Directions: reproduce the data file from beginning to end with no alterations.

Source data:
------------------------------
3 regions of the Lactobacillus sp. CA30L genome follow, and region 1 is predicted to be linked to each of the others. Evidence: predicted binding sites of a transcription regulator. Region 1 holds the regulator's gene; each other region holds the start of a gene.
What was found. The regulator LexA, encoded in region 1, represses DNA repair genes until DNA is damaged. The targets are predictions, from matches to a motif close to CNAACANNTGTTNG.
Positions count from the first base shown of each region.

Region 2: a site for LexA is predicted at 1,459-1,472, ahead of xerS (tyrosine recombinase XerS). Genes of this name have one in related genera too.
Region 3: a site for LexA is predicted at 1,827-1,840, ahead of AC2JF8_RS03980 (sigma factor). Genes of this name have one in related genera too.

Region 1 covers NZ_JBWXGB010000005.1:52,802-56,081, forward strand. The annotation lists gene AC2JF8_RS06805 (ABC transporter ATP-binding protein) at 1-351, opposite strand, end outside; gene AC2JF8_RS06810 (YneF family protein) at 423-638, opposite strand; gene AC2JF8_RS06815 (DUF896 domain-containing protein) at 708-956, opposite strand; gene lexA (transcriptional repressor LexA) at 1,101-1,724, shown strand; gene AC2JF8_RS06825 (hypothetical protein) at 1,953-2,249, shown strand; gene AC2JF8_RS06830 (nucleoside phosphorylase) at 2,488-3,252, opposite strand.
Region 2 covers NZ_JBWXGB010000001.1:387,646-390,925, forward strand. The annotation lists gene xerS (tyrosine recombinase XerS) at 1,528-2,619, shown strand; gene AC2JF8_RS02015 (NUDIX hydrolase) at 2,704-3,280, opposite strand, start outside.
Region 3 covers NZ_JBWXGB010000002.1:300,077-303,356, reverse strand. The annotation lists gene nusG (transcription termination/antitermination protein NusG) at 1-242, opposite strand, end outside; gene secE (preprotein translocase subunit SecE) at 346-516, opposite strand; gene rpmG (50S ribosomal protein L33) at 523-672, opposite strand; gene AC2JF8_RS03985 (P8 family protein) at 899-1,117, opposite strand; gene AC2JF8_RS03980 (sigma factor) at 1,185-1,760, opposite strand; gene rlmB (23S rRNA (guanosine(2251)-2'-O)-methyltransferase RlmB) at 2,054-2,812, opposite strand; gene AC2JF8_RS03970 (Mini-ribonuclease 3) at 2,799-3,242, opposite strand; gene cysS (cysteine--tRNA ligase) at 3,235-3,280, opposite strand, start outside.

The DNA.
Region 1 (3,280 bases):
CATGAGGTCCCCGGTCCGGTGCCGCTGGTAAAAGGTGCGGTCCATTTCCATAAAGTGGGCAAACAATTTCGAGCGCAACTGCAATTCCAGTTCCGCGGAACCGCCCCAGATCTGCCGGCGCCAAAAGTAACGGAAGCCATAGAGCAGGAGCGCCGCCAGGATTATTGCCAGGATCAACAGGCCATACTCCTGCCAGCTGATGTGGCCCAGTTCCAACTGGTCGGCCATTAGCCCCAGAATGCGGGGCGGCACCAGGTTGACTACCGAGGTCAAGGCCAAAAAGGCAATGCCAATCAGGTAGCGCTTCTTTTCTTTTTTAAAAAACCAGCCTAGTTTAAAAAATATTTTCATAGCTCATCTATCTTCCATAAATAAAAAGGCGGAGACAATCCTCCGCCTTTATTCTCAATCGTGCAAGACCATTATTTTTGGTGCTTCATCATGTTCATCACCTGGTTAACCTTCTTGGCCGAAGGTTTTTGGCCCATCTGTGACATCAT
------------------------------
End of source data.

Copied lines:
3 regions of the Lactobacillus sp. CA30L genome follow, and region 1 is predicted to be linked to each of the others. Evidence: predicted binding sites of a transcription regulator. Region 1 holds the regulator's gene; each other region holds the start of a gene.
What was found. The regulator LexA, encoded in region 1, represses DNA repair genes until DNA is damaged. The targets are predictions, from matches to a motif close to CNAACANNTGTTNG.
Positions count from the first base shown of each region.

Region 2: a site for LexA is predicted at 1,459-1,472, ahead of xerS (tyrosine recombinase XerS). Genes of this name have one in related genera too.
Region 3: a site for LexA is predicted at 1,827-1,840, ahead of AC2JF8_RS03980 (sigma factor). Genes of this name have one in related genera too.

Region 1 covers NZ_JBWXGB010000005.1:52,802-56,081, forward strand. The annotation lists gene AC2JF8_RS06805 (ABC transporter ATP-binding protein) at 1-351, opposite strand, end outside; gene AC2JF8_RS06810 (YneF family protein) at 423-638, opposite strand; gene AC2JF8_RS06815 (DUF896 domain-containing protein) at 708-956, opposite strand; gene lexA (transcriptional repressor LexA) at 1,101-1,724, shown strand; gene AC2JF8_RS06825 (hypothetical protein) at 1,953-2,249, shown strand; gene AC2JF8_RS06830 (nucleoside phosphorylase) at 2,488-3,252, opposite strand.
Region 2 covers NZ_JBWXGB010000001.1:387,646-390,925, forward strand. The annotation lists gene xerS (tyrosine recombinase XerS) at 1,528-2,619, shown strand; gene AC2JF8_RS02015 (NUDIX hydrolase) at 2,704-3,280, opposite strand, start outside.
Region 3 covers NZ_JBWXGB010000002.1:300,077-303,356, reverse strand. The annotation lists gene nusG (transcription termination/antitermination protein NusG) at 1-242, opposite strand, end outside; gene secE (preprotein translocase subunit SecE) at 346-516, opposite strand; gene rpmG (50S ribosomal protein L33) at 523-672, opposite strand; gene AC2JF8_RS03985 (P8 family protein) at 899-1,117, opposite strand; gene AC2JF8_RS03980 (sigma factor) at 1,185-1,760, opposite strand; gene rlmB (23S rRNA (guanosine(2251)-2'-O)-methyltransferase RlmB) at 2,054-2,812, opposite strand; gene AC2JF8_RS03970 (Mini-ribonuclease 3) at 2,799-3,242, opposite strand; gene cysS (cysteine--tRNA ligase) at 3,235-3,280, opposite strand, start outside.

The DNA.
Region 1 (3,280 bases):
CATGAGGTCCCCGGTCCGGTGCCGCTGGTAAAAGGTGCGGTCCATTTCCATAAAGTGGGCAAACAATTTCGAGCGCAACTGCAATTCCAGTTCCGCGGAACCGCCCCAGATCTGCCGGCGCCAAAAGTAACGGAAGCCATAGAGCAGGAGCGCCGCCAGGATTATTGCCAGGATCAACAGGCCATACTCCTGCCAGCTGATGTGGCCCAGTTCCAACTGGTCGGCCATTAGCCCCAGAATGCGGGGCGGCACCAGGTTGACTACCGAGGTCAAGGCCAAAAAGGCAATGCCAATCAGGTAGCGCTTCTTTTCTTTTTTAAAAAACCAGCCTAGTTTAAAAAATATTTTCATAGCTCATCTATCTTCCATAAATAAAAAGGCGGAGACAATCCTCCGCCTTTATTCTCAATCGTGCAAGACCATTATTTTTGGTGCTTCATCATGTTCATCACCTGGTTAACCTTCTTGGCCGAAGGTTTTTGGCCCATCTGTGACATCAT